Sam GhandchiNeocons, Daniel Bell and Iran

Sam Ghandchi


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I have been one of the firm supporters of Daniel Bell's theoretical works and have written that I agree with 99% of his writings (1).  At the same time I have opposed the neocon viewpoints before and after the US-Iraq War of 2003 (2). Some authors when writing about the war consider Daniel Bell's "The End of Ideology" of 1960 as the starting point of neocons (3). Unfortunately Daniel Bell was very old during that time to write about the war or anything else for that matter. He passed away more than two years ago at the age of 91 on January 25, 2011. But less than two years before his death on September 26, 2009 in a letter to Economist regarding the obituary of Irving Kristol he clearly distanced himself from neoconservatism. Daniel Bell always wrote of himself as "a socialist in economics, a liberal in politics and a conservative in culture" and in that note he indicates that can even be labeled a "social democrat" but not a "neocon". True that there have been some futurists like Alvin Toffler who always supported a well-known neocon, Newt Gingrich, in politics, but as for Daniel Bell, even though he was a personal friend of Irving Kristol, but clearly said that he did not share Irving Kristol's political views (4).


Almost ten years after the start of US-Iraq War the neocons are again active in the US political landscape trying to start a new war, this time with Iran. I do not need to answer for Daniel Bell because as noted above he clearly distanced himself from the neocons before his death. But it is important to look at the views of Daniel Bell and understand that not all futurists were neocons and actually the legacy of Daniel Bell is a great guideline when dealing with the rise of Islamism (5). Of course the majority of futurists in the last 50 years distanced themselves from politics altogether (6), nonetheless at the time of US-Iraq War of 2003, there were many futurists who not only did not support the war but long before the war pursued visions that were antithetical to neocon viewpoints (7).


Modern futurism (8) basically started after World War II when some thinkers like Ossip K. Flechtheim and Bertrand De Jouvenel reasoned that neither socialism nor capitalism can provide the answer to issues that humanity faced and saw the need not for a centrist position between socialism and capitalism but to go beyond them. Almost 25 years later this thought was best described by Daniel Bell in 1973 in his book "The Coming of Post-Industrial Society" where he clearly showed the world economy going beyond the industrial society what we call today the information economy. But in those early days after WWII still the critics of  Communism in the West were liberals some leaning towards New Left on one side and others leaning towards Conservatives.  Daniel Bell's "The End of Ideology" in 1960 basically argued that both those critics were ideological whereas in reality the content had long been exhausted. In the United States and Western Europe basically all the demands of comprehensive liberal theory not only had become laws of the land but were getting incorporated in the culture and social relations. The same was true regarding the demands of socialists in many Western European countries where social-democrats ruled and even in the U.S. many similar demands were met during Roosevelt's New Deal through the power of the Labor Unions. Thus stating "The End of Ideology" would make all the Soviet propaganda of the time meaningless because not only the conservative discourse but even the discourse of liberal left would be discarded. However we should remember that the rise of Maoism, Feminism and anti-war movements in the West at that time was kind of a challenge to this theory.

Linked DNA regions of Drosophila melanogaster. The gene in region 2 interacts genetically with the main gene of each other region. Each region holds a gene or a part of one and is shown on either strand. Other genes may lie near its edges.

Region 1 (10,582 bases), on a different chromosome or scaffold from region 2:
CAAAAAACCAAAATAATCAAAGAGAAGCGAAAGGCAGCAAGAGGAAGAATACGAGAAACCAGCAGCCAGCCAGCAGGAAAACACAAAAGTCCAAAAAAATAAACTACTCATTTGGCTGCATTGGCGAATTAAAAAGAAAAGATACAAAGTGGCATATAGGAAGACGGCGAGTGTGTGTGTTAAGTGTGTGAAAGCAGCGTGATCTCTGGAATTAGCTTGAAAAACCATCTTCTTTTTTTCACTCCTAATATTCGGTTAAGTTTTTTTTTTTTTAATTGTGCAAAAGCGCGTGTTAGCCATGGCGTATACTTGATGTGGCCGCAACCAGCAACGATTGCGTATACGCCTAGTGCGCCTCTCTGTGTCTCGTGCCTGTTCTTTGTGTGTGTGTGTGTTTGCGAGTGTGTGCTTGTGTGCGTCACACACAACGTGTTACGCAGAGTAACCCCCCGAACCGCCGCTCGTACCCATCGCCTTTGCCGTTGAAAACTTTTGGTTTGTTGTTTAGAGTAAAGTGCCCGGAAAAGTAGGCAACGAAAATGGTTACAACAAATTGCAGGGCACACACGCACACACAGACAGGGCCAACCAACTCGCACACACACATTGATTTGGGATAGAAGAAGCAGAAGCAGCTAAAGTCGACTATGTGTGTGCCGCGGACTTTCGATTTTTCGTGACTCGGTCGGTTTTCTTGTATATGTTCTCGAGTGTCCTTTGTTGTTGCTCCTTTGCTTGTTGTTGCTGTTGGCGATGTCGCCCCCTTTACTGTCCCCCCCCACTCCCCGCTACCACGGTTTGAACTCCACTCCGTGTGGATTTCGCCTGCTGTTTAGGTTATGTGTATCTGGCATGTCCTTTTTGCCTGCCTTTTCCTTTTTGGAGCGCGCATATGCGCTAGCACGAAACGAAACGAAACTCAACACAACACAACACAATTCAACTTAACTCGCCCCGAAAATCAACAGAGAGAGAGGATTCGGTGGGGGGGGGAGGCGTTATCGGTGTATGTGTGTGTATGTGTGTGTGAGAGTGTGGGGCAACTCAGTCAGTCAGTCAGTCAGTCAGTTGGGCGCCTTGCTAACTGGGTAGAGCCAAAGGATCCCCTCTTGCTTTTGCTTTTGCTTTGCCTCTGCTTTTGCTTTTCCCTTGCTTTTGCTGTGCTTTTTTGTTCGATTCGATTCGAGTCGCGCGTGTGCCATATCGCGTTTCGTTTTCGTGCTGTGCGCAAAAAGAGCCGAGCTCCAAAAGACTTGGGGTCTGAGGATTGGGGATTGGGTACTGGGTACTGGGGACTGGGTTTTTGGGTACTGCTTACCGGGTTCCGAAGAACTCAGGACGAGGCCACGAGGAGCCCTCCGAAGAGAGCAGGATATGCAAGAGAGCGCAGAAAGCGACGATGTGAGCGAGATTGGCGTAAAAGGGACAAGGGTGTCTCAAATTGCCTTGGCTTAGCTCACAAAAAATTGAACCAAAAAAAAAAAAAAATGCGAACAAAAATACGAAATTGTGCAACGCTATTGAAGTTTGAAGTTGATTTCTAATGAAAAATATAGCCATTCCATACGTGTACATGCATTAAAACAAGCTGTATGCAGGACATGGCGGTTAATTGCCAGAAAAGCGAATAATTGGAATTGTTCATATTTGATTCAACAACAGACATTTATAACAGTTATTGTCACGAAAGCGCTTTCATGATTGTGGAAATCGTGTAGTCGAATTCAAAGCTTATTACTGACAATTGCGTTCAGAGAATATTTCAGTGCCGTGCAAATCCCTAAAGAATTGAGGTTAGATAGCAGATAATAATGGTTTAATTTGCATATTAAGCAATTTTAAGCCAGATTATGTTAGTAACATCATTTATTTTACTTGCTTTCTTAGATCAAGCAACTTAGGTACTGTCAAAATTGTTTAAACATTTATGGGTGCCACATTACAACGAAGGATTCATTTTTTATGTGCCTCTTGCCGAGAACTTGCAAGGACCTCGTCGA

Therefore the whole left or liberal versus conservative quarrel had become meaningless. This view in early 60's meant that basically futurists stopped political challenge of Soviet Union on the basis of fundamentals of economy as they saw not much of a difference between the two models in their fundamental industrial basis and the war of words was reduced to a useless ideological war. This is how Daniel Bell himself focused on writing his new work which he considered as the continuation like a fourth volume of Marx's Capital. The masterpiece of Bell predicted the Information Society so accurately that it is still an extraordinary work of economic theory. But more than ten years before that, in 1960, what the futurists including Daniel Bell did not realize was that although the visions of liberal theory were mostly incorporated in the Western democracies but the human values pursued by socialists such as health insurance, unemployment benefits, women and children's rights are still hardly achieved in the United States. They were right that continuing on the path of various New Left groups was not getting anywhere but defining these rights separate from comprehensive system of liberalism or socialism was still needed, a work that John Rawls a neo-liberal did in his work on "A Theory of Justice" and Daniel Bell recalls in later years in his "The Winding Passage."